Homeworld Remastered Collection

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Homeworld Remastered Collection review
Sergio Brinkhuis


Strategizing like it’s 1999

And then came Homeworld

In recent years, I’ve developed a genuine distaste for the terms “remastered” and “HD” when used in conjunction with games. Similar to “streamlined”, these terms make me shudder and think “Oh God, what have they done to it now”. Many re-releases barely venture beyond offering a Windows compatibility update along with a dismal attempt at increasing screen resolutions. While that may be enough for some games, even 5 year old user interfaces will feel completely outdated today and textures made for VGA resolutions look horrible when stretched out to modern standards.

And then came Homeworld Remastered Collection. Wow.

Not from around here

But I’m getting ahead of myself, let’s backtrack a little bit. Homeworld is a 15 year old space-strategy game. Rather than having sci-fi armies duke it out on the ground, Relic Entertainment figured they would try something new, and had armies duke it out in space instead. The result was an instant classic that has been emulated many times but never with the same degree of success. Only its sequel, the 4 years younger Homeworld 2, has been able to captivate fans to the same extent.

The Homeworld Remastered Collection contains both games, allowing you to rip through the two lengthy campaigns without requiring a second purchase. The campaigns tell the story of the Kushan people who have only recently discovered that the planet that they thought of as home is actually the crash site of a starship built by their ancestors. Within the newly discovered wreckage, a map - of sorts - points towards their forefathers’ home planet. The full industrial might of the Kushan is used to build a giant mothership that would undertake the trip “home”.

What follows is an adventure filled with intrigue and RTS action, one that requires much more than a single mothership, however huge it may be. You’ll research and build new warships, collect resources, explore the galaxy and - above all - combat those who are opposed to your plans.


While the story itself remains untouched, pretty much everything else has been lifted up to today’s standards. In gaming, 15 years is an eternity and during the last decade and a half innovation did not constrain itself to graphics alone. Music, voice, user interfaces, nothing created then would not feel clunky and unfinished today. Realizing this, Gearbox went all out to bring Homeworld into this day and age.

The original dialogue has been completely re-recorded, fortunately using the original actors. Both the musical score and the sound effects were also brushed up, making everything coming out of your PCs speaker system sound crisp and current.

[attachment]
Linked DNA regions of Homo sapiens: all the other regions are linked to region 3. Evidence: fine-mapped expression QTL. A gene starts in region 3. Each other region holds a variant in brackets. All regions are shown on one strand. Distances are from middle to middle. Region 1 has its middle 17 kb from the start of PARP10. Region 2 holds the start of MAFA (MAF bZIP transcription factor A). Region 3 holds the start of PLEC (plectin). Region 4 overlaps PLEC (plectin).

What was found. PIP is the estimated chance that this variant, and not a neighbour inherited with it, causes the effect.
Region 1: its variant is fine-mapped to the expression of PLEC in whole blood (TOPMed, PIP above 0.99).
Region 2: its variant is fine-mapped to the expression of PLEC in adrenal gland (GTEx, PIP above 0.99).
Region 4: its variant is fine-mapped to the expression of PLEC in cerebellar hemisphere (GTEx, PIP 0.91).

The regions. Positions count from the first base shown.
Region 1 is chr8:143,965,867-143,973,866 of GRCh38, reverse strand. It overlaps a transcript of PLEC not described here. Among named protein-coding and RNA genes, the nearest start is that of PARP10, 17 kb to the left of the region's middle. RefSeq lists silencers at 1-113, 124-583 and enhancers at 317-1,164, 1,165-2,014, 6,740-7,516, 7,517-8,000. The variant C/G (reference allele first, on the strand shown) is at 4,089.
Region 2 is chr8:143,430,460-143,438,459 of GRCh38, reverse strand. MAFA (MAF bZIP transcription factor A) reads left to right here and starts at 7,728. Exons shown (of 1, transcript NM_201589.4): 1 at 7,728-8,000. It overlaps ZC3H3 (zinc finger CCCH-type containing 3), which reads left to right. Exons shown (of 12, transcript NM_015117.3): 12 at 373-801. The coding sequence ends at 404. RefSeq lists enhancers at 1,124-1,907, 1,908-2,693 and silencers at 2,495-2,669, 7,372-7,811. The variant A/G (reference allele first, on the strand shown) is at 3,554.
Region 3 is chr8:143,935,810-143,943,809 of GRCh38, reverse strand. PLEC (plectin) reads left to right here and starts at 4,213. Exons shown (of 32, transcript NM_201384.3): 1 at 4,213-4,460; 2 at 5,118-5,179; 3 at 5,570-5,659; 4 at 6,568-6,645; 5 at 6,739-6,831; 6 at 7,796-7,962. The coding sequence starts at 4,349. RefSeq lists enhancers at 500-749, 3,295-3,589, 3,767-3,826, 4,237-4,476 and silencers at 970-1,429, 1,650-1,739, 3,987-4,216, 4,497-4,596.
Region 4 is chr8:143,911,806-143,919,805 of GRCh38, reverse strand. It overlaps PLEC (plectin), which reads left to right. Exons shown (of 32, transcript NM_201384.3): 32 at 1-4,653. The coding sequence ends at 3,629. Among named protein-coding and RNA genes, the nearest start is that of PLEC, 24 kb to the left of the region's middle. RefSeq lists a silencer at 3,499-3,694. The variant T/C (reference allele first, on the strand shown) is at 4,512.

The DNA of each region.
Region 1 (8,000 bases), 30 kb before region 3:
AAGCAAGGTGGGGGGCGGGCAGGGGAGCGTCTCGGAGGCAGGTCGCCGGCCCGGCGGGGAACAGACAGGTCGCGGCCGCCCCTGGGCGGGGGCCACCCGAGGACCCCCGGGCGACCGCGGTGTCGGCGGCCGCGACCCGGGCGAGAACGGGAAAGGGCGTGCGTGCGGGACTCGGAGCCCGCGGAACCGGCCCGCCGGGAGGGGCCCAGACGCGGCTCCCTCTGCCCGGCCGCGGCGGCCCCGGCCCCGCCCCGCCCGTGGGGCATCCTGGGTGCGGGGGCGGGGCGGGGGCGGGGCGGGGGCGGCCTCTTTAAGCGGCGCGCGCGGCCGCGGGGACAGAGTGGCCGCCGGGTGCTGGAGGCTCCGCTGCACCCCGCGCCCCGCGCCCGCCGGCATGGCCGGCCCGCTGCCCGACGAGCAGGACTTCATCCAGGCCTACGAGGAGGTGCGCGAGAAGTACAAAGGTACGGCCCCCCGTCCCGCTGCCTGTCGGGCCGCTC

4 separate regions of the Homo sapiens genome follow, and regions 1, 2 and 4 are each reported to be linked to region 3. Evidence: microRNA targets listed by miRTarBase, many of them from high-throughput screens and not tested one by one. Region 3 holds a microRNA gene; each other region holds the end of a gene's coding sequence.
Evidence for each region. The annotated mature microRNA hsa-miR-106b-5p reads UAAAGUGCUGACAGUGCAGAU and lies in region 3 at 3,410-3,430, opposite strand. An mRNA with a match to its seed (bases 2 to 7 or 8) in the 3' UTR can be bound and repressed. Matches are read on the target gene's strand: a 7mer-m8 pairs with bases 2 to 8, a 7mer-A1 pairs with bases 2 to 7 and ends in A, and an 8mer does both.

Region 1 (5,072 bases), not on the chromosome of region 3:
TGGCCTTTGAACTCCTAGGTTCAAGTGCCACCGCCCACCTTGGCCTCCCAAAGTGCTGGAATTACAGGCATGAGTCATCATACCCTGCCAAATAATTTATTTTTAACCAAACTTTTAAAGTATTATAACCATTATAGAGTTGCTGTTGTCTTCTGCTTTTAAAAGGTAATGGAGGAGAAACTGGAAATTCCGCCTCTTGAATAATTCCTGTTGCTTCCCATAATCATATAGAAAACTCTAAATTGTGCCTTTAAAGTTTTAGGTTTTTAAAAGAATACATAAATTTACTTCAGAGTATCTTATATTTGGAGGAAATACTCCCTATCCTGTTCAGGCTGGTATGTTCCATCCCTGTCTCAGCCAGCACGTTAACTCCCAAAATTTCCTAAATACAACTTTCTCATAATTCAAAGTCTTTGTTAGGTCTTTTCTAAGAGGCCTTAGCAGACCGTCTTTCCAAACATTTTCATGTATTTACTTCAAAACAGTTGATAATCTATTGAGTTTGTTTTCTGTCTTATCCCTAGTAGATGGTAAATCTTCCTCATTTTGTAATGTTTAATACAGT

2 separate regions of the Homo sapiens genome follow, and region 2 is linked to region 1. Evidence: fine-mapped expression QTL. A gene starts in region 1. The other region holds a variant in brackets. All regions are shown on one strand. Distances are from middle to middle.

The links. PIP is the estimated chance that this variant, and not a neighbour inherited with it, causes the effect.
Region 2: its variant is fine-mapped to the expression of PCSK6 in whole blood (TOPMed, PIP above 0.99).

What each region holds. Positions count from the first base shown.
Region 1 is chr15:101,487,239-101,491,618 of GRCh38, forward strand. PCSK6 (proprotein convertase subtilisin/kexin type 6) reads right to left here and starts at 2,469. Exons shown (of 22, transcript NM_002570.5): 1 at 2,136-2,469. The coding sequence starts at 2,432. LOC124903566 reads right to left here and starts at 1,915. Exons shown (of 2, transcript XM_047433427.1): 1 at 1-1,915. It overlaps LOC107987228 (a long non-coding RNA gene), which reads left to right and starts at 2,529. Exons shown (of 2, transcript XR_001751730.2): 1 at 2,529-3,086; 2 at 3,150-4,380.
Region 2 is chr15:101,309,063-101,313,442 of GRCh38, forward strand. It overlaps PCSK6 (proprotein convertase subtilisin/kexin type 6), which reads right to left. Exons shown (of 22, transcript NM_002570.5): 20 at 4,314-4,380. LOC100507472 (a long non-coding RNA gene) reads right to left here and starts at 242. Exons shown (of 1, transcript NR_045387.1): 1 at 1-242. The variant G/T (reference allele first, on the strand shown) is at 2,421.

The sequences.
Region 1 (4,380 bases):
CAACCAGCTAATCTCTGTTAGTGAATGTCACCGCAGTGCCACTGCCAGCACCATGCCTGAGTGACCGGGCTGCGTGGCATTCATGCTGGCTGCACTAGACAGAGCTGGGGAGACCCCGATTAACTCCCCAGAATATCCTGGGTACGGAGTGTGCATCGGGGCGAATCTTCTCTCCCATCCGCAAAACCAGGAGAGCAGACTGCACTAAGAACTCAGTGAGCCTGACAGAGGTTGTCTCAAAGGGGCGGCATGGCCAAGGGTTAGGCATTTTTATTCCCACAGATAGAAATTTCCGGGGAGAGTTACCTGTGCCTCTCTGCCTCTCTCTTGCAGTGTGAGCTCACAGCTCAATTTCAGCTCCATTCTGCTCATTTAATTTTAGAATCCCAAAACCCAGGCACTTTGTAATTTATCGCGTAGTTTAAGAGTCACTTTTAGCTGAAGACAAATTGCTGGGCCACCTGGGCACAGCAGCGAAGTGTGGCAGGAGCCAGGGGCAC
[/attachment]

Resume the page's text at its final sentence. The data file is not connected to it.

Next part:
Despite the excellent work on the audible side of things, it’s the graphics that steal the show. While you should not go in expecting to be blown away by Hollywood-quality renderings, the difference between the original games and their remastered kin is incredible. Everything looks smooth and solid, leaving no trace of the blockiness fans still playing the games have grown accustomed to. New graphical effects and completely redrawn cinematic scenes complete the picture.

Last but not least, the User Interface has been cleaned up and modernized. It’s not quite up to what you’d expect from a game that would be releasing today but it gets close enough that you don’t feel like a leper while trying to unlearn everything you’ve learned over the past 10 years.

Plays well

Playing the remastered Homeworlds is a trip through memory lane. Carried by the original’s fantastic story, the series has been restored to the point that it feels and plays like a brand new game. It doesn’t quite reach the triple-A quality that we’d associate with the Homeworld label, but it gets pretty damn close. I don’t think Gearbox needed to reach those levels - or even set out to - for fans to flock back to the franchise, but what they have achieved here does more than just pay lip service to their fans. They have surpassed everyone’s expectations, resulting in two games that will appeal to new players as much as fans of old.

The Homeworld formula is wooing a whole new generation of gamers and I am betting sales will prove that there is room for another sequel. If you are old enough to have appreciated the original games and are tired of youngsters asking you why games were better “back in the old days”, you now have something to give them to prove your point.


fun score


Everything has been brought into the modern age.


We’re missing Homeworld: Cataclysm. The AI isn’t much smarter than it was.